Today Inside Facebookposted a brief article about the slowing growth of Facebook. Surely most companies could only dream of having the nearly 700 million users it currently has, and any extra is a bonus. However, with valuations of up to US$70 billion, Facebook has high expectations to live up to. Facebook’s valuation is tied to expectations of its future growth, which I will explain further in this post.
How should we find the right price for a company?
A good way to find a reasonable price for a company is to look at the price to earnings ratio (P/E). If a company is valued at $10 million and the company earns $1 million per year, it has a price to earnings ratio of 10. If you look at the historical averages of the Australian share market (and many other share markets), a P/E of about 17 seems to be the norm. So in most scenarios, a company earning $1 million should be valued at $17 million. Of course this is an average and will change depending on whether the market thinks we are moving into or coming out of a recession.
Tech businesses can generally obtain higher valuations than traditional industries because tech businesses can scale much more quickly. You need to write the software once, but if your user base increases by 20%, you only need to buy a few more computers. When choosing a company to invest in today, we want to know what it will earn tomorrow, not what it earnt yesterday. So rather than using the price to earnings ratio of prior earnings, investors price companies on future earnings, if they know what they are.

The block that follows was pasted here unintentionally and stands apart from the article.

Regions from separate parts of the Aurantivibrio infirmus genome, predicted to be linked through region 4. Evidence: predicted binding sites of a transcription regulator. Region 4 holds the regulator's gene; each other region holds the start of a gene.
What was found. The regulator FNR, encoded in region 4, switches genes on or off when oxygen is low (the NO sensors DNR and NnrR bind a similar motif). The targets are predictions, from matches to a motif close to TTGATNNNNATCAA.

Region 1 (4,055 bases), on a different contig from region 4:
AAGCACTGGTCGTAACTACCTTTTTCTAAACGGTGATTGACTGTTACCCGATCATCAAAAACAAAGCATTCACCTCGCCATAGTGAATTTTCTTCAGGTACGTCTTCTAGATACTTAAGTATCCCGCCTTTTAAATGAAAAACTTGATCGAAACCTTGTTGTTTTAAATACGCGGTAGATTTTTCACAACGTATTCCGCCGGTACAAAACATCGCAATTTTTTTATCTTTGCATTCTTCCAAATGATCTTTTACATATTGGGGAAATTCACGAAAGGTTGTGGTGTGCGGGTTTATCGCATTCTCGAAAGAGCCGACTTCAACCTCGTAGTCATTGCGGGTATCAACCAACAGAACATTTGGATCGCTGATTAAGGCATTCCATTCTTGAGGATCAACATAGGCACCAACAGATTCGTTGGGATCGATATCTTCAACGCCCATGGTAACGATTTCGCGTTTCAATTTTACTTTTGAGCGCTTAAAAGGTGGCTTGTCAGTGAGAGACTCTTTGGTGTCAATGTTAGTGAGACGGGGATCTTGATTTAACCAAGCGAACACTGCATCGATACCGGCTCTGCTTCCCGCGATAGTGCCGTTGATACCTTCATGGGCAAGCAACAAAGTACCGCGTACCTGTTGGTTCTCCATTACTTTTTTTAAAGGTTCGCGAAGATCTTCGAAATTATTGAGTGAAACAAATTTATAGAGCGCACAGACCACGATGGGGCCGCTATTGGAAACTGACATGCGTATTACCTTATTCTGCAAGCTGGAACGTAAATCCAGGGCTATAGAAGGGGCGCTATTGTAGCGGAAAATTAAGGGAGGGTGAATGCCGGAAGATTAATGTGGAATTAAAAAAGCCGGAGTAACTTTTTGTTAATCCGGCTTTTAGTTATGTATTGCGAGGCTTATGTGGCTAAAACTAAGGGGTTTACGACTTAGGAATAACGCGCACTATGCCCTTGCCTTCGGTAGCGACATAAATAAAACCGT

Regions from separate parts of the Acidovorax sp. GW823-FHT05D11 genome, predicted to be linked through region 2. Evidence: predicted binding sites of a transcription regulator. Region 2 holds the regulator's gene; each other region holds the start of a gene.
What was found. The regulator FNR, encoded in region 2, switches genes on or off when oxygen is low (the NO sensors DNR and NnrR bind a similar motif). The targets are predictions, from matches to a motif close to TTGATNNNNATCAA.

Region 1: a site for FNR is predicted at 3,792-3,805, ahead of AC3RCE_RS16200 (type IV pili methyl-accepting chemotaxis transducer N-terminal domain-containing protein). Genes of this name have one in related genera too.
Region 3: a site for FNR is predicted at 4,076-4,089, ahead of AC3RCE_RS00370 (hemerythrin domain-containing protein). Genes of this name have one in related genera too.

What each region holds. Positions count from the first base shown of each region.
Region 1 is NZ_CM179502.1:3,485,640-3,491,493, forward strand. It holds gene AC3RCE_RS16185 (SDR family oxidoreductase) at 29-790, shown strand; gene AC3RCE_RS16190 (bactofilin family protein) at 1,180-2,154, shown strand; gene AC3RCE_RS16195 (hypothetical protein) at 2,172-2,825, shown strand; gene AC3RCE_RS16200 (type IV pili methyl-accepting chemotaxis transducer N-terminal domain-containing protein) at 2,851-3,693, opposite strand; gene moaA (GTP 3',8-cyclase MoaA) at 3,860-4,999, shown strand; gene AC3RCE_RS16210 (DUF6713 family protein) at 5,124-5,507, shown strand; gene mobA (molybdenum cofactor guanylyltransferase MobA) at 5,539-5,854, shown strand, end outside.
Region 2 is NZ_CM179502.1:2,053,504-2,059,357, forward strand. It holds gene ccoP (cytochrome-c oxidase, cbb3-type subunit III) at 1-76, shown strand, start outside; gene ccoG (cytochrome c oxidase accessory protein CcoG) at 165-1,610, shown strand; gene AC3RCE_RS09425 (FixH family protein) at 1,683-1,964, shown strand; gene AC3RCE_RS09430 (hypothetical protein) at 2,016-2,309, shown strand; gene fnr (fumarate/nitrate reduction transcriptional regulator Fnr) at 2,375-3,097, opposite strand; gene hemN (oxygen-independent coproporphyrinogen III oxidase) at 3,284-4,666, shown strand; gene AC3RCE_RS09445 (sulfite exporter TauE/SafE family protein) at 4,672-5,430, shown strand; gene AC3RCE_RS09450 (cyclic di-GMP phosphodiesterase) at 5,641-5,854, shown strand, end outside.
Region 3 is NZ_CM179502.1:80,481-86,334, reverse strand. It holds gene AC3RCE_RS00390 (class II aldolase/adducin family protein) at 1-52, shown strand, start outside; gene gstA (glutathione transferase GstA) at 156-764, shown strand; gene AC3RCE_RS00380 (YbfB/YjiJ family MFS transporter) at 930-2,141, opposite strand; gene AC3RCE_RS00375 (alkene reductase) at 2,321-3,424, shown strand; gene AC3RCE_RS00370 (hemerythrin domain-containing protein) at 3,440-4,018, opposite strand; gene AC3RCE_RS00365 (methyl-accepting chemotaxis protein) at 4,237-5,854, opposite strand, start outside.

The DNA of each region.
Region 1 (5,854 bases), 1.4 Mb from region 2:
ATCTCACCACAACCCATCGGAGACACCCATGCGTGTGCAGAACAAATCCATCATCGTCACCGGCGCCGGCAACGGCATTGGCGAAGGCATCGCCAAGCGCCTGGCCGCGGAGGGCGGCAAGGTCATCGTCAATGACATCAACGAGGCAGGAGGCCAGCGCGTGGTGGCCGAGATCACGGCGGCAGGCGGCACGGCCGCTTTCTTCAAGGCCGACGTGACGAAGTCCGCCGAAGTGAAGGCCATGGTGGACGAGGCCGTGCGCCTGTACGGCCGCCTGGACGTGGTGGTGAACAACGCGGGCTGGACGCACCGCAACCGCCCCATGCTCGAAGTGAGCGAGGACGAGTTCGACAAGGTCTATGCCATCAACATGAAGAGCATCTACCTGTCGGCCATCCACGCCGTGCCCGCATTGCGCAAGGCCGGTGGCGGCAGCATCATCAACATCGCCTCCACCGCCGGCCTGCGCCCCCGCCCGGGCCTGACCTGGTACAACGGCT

This is where growth becomes important. At a valuation of US$70 billion, you would expect a company to be earning about US$4.1 billion, or in Facebook’s case about $5.80 per user per year (this should take into account the cost of running the service). For the overwhelming majority of users, Facebook earns its money through advertising. That’s a lot of advertising dollars (especially considering that Facebook advertising is significantly lower earning than other display and search advertising).
However the growth rate, not the total number of current users, is what the current valuations of Facebook are based on. Facebook is valued much more highly because investors believe in a year’s time there will be many more people using Facebook than there is right now. My belief is that there are not very many people left in the world who either haven’t heard about Facebook or have heard and will be convinced to join in the future. But belief is one thing and statistics is another. So I used a couple of free online tools to work this out: Google Trends and Alexa.